Well-Groomed Q&A: The Groomsmen Can't Afford Tuxes. Now What?

* This post could also be titled: Can the groom wear a tux and the groomsmen wear suits? * It's a lengthy one, so get out your readers and hang in there.

Q: My fiance and I love your blog! We'd love to get your insight and advice on determining wardrobe for the groom and his groomsmen...It will be a church ceremony and an evening reception at a former bank with amazing art deco architecture. Our colors are black and ivory with accents of gold and green.  Our theme will be modern vintage (art deco/1930s/old Hollywood glamour).

The questions we have are about the grooms and groomsmen. Would it be ok for my fiance to wear a midnight blue tuxedo and his groomsmen to wear black suits? Or, would it be best if he wear a suit as well, maybe in gray to differentiate himself? If he wears a tux, do the groomsmen need to wear them, too? Not everyone can afford to buy a tux, but they are amenable to buying a black suit since it can be used more often. We really want to make the event look formal. What about accessories? Any feedback you can provide would be greatly appreciated!!!!! -Joana

A: Thanks for the question, Joana. You've got a tricky situation to sort out, so let's tackle the easy stuff first. You said your palette is black, ivory, green, and gold. Your fiance shouldn't wear a blue tux. It's outside your color palette, and he'd be the only one wearing any blue. That would make it look like the tux shop made a mistake, not an intentional choice. Gray is an informal choice, and traditonally, tuxes are reserved for evening ceremonies, but I wouldn't have a problem with you doing it anyway.

On to the tux/suit mash-up. If you want a truly formal wedding, any mixing and matching you do will take away from that effect. Since some of the groomsmen can't afford tuxes, you've got a few options.

Option 1 | Forget formal, include everyone. Choose well-tailored, three-piece suits for all. The groom could wear ivory to stand out, while the groomsmen wear black. Leonardo DiCaprio's character in The Great Gatsby is a great example. It's set in the 1920s at the height of The Roaring Twenties, before the economy tanked during The Great Depression.

Option 2 | Go formal, tux it up, and gently un-invite some folks. If you're really set on a formal tone, you could let the guys who can't afford the tux opt-out of being in the wedding. Let them know there won't be any hard feelings, and mean it. Don't try to passively-aggressively guilt them with junk like, "If you really cared about us, you'd..." No one should be pressured into going into debt for your dream wedding.

Option 3 | Rent tuxes. You'll probably sacrifice on fit, even if it's tailored, but it might be a good compromise.

Option 4 | Ante up! You pay the difference of the cost of the suit vs tux to get the formal look you want.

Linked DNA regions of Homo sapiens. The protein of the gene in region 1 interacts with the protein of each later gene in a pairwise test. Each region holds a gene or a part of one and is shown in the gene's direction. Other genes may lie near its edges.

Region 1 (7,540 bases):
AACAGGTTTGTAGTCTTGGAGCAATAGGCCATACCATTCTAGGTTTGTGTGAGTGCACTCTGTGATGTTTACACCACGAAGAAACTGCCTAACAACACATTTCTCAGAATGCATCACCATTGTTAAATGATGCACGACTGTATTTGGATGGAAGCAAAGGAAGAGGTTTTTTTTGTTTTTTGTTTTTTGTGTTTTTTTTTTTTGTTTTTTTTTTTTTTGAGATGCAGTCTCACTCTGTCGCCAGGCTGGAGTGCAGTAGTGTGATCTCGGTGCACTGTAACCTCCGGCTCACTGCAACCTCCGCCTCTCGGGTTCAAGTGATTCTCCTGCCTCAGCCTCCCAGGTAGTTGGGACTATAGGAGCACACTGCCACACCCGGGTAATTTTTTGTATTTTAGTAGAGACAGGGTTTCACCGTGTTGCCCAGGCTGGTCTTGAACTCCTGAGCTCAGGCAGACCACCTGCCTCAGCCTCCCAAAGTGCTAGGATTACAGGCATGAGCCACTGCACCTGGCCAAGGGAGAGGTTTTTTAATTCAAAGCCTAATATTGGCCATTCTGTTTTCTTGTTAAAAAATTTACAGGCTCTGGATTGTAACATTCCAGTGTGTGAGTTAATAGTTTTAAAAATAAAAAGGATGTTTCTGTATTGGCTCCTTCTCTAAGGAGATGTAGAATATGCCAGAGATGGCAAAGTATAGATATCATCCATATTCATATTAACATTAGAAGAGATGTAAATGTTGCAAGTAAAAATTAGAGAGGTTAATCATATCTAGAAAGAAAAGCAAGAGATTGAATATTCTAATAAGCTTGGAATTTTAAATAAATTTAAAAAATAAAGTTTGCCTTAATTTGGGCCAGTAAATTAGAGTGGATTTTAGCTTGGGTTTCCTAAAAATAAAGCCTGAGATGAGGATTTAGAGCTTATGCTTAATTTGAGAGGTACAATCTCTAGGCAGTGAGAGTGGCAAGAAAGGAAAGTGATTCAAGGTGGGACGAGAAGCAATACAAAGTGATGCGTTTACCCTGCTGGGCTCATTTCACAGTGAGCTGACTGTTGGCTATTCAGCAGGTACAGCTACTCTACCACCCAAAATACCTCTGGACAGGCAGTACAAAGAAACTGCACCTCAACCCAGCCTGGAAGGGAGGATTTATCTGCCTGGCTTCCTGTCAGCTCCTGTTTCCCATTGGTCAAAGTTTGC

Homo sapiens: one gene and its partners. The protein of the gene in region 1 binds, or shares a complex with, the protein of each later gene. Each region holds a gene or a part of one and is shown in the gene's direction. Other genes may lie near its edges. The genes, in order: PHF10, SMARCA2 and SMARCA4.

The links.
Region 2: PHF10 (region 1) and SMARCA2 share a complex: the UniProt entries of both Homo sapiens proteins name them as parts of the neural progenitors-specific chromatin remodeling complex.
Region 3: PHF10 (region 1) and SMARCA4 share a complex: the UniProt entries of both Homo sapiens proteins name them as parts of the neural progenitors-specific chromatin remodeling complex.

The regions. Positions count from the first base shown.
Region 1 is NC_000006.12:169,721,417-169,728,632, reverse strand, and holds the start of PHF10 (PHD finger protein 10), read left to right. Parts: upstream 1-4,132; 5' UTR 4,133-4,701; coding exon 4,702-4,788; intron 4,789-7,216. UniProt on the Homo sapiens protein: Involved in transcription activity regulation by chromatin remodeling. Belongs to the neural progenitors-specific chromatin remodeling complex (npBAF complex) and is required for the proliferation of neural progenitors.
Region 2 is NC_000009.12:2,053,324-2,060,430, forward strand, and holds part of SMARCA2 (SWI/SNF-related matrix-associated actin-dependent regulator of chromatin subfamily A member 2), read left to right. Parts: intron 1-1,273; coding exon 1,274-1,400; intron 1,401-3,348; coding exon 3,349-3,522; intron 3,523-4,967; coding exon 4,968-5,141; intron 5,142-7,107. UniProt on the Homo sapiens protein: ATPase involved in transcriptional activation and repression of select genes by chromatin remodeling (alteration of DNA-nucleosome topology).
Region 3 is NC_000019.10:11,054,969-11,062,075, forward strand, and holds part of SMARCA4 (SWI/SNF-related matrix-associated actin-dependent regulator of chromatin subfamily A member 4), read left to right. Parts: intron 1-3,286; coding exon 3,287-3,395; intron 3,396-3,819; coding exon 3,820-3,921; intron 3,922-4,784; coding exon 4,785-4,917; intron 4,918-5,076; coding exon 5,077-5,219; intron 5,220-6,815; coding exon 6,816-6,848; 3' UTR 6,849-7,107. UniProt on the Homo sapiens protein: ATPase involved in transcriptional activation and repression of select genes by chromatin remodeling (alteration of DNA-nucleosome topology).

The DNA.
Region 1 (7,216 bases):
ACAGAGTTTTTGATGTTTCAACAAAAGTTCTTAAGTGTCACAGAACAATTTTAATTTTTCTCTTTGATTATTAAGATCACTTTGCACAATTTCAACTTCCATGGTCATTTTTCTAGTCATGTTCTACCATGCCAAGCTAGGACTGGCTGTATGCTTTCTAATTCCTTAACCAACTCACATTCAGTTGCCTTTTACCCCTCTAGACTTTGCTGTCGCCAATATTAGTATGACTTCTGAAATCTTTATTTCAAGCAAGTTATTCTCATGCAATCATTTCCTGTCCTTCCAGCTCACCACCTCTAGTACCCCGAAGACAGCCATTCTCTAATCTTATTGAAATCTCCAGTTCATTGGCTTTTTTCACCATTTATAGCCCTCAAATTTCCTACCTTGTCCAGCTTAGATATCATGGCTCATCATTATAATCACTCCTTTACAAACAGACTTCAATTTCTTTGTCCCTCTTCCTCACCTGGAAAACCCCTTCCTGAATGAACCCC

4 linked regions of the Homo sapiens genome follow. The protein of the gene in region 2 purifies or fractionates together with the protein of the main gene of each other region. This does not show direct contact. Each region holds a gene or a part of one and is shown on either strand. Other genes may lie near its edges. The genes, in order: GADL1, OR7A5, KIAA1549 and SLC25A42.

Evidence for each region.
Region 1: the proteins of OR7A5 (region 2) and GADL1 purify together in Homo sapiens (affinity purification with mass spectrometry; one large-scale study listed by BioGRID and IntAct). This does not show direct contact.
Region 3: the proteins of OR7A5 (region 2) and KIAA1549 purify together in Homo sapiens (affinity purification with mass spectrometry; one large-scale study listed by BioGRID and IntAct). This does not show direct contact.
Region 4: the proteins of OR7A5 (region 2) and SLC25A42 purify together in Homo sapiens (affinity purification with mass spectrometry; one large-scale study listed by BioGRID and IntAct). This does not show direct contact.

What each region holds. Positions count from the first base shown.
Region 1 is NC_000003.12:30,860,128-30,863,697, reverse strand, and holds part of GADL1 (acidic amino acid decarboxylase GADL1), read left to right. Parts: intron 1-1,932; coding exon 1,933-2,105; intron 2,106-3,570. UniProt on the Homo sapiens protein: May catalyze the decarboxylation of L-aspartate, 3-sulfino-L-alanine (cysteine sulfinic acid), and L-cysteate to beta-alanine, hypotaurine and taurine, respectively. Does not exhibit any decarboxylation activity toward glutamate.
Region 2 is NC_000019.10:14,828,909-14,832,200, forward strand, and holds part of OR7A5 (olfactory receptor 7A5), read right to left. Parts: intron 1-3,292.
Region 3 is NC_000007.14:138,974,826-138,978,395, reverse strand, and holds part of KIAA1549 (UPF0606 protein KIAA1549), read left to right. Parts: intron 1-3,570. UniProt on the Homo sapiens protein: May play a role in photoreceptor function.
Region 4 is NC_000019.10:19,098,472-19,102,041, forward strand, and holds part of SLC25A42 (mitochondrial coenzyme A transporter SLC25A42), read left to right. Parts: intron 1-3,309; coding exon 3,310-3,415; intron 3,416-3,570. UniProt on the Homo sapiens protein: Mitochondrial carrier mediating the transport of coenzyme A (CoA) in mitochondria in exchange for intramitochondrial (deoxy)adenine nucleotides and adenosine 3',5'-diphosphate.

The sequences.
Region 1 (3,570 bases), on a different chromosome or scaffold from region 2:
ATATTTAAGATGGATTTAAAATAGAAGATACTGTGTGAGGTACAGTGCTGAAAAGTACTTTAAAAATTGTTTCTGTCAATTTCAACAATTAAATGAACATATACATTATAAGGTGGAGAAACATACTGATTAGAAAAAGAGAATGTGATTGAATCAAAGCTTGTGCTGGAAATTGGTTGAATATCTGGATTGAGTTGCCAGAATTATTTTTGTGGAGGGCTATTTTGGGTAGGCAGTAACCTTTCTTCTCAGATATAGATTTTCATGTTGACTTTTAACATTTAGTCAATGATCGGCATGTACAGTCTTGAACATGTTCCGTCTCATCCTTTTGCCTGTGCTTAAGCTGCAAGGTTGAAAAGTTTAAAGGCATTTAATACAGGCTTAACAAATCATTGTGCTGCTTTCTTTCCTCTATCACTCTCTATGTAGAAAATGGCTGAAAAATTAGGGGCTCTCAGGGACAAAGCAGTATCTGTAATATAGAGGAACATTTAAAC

Choices about accessories will have to wait until you decide whether you're going formal or giving the guys the boot. To make your choice easier, decide what's most important. The look of the men standing next to you, or the men standing next to you. No matter what you do, tread lightly. Financial situations are sensitive matters, and you don't want to damage friendships over a suit.

Alright, W-G crew are there any options I missed? What do you think of the tux/suit combo?

pics: The Great Gatsby

4 comments:

Anonymous said...

I think asking groomsmen to wear (and buy if they do not already own) a suit is perfectly acceptable. Expecting groomsmen to buy a tux is something totally different.

Having played the supporting cast role in multiple weddings, I would have been offended if the groom told me to buy a tux - - especially since they were all different enough to not be re-worn (black, grey, one had tails for god's sake). Even owning one tux nowadays is a bit of a stretch. For what? So I can wear it at one particular wedding and then the once-in-five years formal Christmas/New Years party I get invited to? No thanks.

I say wear whatever it is you want on your wedding day - period. And if that's the penguin suit, then that's cool. I concur with WG - if you're wearing a tux, have the other dudes wear one too. Just let them all pay the $60 rental fee. Because let's face it, you don't want any of your groomsmen to be wearing a tux that is nicer than the grooms. And your groomsmen aren't going to be interested in investing in a below par tux for themselves. Plus, then you're gauranteed that the groom is going to look better than any of the dudes next to him in their rental tux's.

kevin said...

Here are my thoughts since I just did the same. You can rent, mens wearhouse has a slim fit tux but that will cost you around 200. i think entry level ones are 75.00. if you have over a certain amount of people one is free. look at macys, they have sales often on tuxes. i got a calvin klein tux for 240.00. I had to still buy a tie, shoes and shirt so it did add uo. i thought of doing shoes and ties for the groomsmen as a gift when i wanted them to buy and not rent. Also overstock and amazon have options as well as h&m and asos.com.

kevin said...
This comment has been removed by the author.
Darren Younge said...

Thanks for joining the convo you guys. It's great to hear other points of view.

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